The mine had previously bought four Automat 1500 filter presses from Bilfinger for use in its Merrill Crowe plant.
Gaudfrin Wins Repeat Business
The French company, Gaudfrin, specializes in the design of equipment for the filtration, thickening, clarification, dewatering and washing of solid-liquid separations. It has a worldwide patent on the Diastar static-pressure vertical-leaf filter, which, it said, provides a simple, safe and economic solution to many filtration requirements, with more than 300 units now working in more than 25 countries. The Diastar filter has no moving parts, works on short cycles, has an automatic washing system, and requires very little intervention from the operator.
Gaudfrin also supplies horizontal vacuum belt filters, pressure or vacuum rotary disc filters, dynamic pressure and vacuum vertical-leaf “Universal” filters, and the “Dynapress” dynamic belt-press.
The company said the main applications for the Diastar filter are the thickening or clarification of slurries, as well as cake washing and/or cake dewatering. Its Univeral filters are used for filtering slurries with poor filterability, and for cake washing, plus cake dewatering. Disc filters are used on concentrate slurries and for cake dewatering, while its belt filters find applications for filtering slurries with good filterability and for cake washing.
Last year, Gaudfrin commissioned a fourth 90-m2 belt filter at one of Foskor’s fertilizer plants in South Africa. The three original units had been in operation in the phosphoric acid plant since 2002, and had proved so successful that when Foskor decided to renovate an older section of the plant, it opted for another Gaudfin filter instead of replacing the existing pan filters there.
In another application, Pacific Aluminium’s Gove alumina refinery in Queensland uses Gaudfrin filters to remove fine bauxite residue particles from the turbid digestion liquor.
Thickeners for the World Market
For nearly 30 years, Canada-based Westpro Machinery has been supplying a range of equipment to the mineral-processing industry around the world. Its equipment, including thickeners and clarifiers, is now in use in Bolivia, Peru, Chile, Guyana, Mexico, Russia, Canada, the U.S. and in some parts of Africa.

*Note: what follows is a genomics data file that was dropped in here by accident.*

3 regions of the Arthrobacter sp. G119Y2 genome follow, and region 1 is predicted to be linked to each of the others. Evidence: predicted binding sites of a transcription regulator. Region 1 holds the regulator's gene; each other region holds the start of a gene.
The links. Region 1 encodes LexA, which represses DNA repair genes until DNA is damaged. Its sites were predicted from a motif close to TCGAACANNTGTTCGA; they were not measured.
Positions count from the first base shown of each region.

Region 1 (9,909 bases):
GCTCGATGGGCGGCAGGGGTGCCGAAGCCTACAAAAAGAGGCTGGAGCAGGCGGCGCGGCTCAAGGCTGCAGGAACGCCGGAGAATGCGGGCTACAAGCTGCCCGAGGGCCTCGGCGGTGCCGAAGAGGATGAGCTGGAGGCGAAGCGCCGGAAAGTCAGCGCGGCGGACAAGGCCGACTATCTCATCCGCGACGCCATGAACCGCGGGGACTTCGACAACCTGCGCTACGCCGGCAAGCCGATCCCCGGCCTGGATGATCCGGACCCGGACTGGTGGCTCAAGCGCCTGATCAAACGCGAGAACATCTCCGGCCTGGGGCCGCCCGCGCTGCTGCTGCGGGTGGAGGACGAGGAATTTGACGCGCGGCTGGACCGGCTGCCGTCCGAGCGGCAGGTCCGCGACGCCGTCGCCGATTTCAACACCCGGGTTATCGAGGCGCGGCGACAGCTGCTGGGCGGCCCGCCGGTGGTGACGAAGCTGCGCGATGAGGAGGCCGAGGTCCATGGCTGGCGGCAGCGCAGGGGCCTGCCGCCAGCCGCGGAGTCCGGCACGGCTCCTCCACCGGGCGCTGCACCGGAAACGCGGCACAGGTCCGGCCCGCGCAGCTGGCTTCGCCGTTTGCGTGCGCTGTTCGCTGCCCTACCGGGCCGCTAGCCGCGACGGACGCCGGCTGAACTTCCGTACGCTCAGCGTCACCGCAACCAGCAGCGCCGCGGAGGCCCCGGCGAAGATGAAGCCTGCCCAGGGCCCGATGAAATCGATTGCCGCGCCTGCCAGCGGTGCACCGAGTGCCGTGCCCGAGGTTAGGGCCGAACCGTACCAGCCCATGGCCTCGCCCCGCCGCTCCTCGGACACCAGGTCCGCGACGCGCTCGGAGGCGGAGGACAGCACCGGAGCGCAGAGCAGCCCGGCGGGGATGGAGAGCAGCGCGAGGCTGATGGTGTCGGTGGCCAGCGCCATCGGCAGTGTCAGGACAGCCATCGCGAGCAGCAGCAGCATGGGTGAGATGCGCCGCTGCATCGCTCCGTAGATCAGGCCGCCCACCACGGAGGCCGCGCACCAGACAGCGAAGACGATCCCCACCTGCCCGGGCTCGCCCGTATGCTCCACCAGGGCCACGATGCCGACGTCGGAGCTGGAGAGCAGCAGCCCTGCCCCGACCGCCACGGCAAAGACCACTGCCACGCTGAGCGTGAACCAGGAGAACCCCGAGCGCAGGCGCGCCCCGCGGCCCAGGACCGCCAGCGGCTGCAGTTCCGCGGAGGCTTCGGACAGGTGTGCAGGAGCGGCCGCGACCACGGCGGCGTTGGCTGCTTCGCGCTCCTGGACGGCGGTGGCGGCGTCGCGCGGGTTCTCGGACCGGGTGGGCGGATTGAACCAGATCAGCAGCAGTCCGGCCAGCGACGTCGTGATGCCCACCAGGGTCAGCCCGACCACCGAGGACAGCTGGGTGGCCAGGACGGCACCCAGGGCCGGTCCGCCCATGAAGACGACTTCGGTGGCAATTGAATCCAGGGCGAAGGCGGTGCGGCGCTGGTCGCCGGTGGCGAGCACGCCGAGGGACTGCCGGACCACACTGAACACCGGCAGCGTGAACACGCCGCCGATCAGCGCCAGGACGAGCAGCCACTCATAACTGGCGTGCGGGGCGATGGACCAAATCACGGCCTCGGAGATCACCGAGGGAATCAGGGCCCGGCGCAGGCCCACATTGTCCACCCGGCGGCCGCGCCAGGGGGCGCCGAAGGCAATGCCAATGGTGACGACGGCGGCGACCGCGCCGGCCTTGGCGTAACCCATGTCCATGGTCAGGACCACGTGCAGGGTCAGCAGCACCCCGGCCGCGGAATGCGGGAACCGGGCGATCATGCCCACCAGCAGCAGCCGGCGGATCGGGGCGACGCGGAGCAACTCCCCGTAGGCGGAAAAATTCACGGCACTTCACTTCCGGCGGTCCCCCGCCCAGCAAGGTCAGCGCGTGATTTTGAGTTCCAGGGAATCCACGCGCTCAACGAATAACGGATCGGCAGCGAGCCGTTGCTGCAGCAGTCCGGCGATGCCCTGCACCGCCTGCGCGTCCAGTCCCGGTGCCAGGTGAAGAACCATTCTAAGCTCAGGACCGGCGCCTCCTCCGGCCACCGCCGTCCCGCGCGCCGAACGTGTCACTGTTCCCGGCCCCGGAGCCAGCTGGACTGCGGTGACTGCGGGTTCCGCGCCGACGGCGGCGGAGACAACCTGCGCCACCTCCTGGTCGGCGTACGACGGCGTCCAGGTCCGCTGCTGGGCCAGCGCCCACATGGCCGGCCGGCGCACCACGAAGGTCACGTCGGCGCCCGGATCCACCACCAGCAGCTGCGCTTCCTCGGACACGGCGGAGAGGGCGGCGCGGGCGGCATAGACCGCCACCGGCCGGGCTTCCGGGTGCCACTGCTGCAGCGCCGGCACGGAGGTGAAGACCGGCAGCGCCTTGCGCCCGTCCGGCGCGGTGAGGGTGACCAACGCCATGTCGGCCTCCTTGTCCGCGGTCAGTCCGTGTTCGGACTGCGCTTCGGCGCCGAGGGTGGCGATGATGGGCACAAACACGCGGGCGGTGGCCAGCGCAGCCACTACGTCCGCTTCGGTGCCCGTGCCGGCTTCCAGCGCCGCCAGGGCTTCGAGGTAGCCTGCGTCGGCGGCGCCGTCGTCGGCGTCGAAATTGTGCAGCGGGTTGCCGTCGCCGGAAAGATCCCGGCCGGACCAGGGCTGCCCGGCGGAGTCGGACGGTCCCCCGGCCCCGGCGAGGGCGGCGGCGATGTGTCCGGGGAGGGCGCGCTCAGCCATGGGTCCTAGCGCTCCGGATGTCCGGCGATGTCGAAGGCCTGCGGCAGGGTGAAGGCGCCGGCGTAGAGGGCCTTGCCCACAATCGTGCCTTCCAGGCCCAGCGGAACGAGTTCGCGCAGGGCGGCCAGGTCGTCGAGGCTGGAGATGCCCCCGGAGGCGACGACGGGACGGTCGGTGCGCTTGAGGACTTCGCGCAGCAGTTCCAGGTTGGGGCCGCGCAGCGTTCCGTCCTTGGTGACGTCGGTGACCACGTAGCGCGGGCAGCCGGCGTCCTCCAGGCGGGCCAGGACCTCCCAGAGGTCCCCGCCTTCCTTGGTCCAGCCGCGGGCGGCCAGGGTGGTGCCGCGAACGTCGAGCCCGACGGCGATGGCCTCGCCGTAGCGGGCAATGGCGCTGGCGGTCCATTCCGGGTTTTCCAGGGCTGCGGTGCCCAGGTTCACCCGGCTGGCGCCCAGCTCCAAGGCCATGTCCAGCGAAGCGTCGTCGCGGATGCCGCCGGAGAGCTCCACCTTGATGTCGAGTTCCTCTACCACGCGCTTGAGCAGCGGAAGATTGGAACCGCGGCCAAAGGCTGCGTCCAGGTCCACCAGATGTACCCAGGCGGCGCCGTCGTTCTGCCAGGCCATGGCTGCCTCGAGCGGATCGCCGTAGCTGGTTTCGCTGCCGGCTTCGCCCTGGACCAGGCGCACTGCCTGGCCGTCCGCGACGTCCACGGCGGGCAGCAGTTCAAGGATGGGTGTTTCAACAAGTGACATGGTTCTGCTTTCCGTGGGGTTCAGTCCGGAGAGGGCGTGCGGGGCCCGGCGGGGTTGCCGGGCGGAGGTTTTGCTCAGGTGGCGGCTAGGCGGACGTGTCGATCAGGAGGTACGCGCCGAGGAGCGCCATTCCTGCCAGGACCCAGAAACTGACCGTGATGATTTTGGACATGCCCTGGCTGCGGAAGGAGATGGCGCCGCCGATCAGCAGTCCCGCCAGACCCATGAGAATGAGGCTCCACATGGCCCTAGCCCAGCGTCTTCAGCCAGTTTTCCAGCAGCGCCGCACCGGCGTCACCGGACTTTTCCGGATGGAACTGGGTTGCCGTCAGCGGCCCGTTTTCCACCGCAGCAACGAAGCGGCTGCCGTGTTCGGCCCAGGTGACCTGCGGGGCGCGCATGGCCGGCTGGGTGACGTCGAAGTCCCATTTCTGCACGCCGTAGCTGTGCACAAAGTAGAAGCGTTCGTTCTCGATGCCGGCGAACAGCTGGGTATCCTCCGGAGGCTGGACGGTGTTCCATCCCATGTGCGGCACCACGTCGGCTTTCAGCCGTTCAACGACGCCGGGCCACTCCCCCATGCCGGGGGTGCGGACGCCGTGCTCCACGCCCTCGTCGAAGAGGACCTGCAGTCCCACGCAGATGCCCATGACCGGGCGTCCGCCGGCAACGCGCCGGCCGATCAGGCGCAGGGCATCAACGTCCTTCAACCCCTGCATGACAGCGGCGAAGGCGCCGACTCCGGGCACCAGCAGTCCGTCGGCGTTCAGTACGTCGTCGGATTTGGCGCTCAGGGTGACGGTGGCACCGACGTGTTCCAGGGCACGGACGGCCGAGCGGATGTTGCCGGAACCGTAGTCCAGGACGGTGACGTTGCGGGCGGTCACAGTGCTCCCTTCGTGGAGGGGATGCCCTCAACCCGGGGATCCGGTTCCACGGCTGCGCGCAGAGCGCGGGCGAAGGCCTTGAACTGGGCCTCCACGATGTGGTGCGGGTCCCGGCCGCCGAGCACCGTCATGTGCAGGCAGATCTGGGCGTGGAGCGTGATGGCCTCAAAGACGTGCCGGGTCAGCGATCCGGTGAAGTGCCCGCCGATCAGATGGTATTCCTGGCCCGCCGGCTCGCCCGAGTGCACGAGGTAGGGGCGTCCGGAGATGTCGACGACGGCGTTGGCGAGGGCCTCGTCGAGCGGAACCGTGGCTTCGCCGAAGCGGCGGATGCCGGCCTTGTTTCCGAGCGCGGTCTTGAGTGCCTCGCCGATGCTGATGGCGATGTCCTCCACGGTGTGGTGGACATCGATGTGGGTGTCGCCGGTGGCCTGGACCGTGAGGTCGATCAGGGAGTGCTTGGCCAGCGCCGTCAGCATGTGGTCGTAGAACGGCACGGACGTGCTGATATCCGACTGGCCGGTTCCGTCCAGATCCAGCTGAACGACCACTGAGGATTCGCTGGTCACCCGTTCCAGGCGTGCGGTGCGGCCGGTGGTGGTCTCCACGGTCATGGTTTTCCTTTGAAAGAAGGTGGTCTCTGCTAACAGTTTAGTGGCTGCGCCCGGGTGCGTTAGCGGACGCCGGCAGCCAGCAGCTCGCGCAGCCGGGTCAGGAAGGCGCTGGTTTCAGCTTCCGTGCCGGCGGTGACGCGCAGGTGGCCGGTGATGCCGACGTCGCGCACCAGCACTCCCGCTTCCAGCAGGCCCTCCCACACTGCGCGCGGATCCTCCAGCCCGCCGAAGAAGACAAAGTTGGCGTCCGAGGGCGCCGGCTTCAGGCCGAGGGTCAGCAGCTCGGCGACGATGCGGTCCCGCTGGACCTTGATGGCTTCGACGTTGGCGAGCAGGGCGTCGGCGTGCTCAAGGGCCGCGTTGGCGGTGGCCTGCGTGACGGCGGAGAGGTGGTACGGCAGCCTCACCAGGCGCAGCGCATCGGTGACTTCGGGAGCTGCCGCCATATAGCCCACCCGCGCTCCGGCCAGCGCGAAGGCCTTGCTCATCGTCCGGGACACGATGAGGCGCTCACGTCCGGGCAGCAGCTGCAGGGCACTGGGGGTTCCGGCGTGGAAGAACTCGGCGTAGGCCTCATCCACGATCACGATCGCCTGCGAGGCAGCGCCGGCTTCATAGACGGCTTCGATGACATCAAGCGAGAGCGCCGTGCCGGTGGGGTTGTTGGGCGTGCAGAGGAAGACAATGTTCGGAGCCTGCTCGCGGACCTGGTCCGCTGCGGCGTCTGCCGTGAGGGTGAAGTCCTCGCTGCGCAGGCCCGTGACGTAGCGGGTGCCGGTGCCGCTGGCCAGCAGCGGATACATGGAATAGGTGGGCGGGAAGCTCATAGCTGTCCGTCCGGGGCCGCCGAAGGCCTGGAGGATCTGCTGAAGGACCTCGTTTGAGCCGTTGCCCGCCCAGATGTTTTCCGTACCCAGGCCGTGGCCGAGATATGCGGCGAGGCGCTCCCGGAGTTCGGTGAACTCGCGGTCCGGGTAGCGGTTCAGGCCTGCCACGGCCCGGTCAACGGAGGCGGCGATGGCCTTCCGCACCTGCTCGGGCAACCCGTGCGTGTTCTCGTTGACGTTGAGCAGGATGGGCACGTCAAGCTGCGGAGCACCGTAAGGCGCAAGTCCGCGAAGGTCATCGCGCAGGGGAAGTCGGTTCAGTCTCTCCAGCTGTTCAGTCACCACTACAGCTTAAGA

Westpro noted that it supplies its equipment manufactured to the highest Canadian standards in components that require little or no on-site assembly. As an example, its high-capacity thickeners are made with diameters of up to 38 m (125 ft), yet the bridges are made to fit fully assembled into sea containers, with the drive, power unit, control panel and handrails all ready to use “from the box.”
Both hydraulic and electric drive units are available, with benefits including high-torque characteristics, reversibility and variable speed capability, the company stated. The units are also light and compact, with low maintenance requirements, it added. The rake assembly features an efficient design that provides higher raking power with less torque, as well as an adjustable slope for on-site customization, while the high-capacity tank is generally delivered in formed pieces for field welding, with the individual sections designed to fit into containers.
Phoenix Process Equipment supplies dewatering equipment to the aggregate and mining industries. For example, its HiFlo thickener clarifies the water while it thickens the slurry from a wash plant to 40%-45% solids, greatly reducing the volume going to the slurry pond. For complete elimination of the slurry pond, the company said, a belt filter press can be added to dewater the thickened slurry, either initially or as an upgrade.
The company claims that separation is often more than 20 times as effective as conventional thickeners. The plant area is greatly reduced, such that indoor installation may become practical. In addition, the design provides for deaeration of the feed ahead of the feedwell, with the feedwell designed to enhance the separation. The flocculation level can be carefully controlled, Phoenix said, with the use of bed-level interface sensors for optimum performance.
Benefits of this type of equipment include its minimum space requirement and good thickening performance, Phoenix added, with overflow water being clarified for use in the wash plant or as belt wash water for a belt filter press. Using a HiFlo thickener can greatly reduce the volume reporting to a slurry pond, the company stated, or properly condition the slurry for press dewatering to a stackable, solid-phase discharge cake.
Other Phoenix products include recessed-chamber and membrane filter presses and piston-membrane pumps which, it noted, can provide alternatives to its core belt filter-press dewatering technology.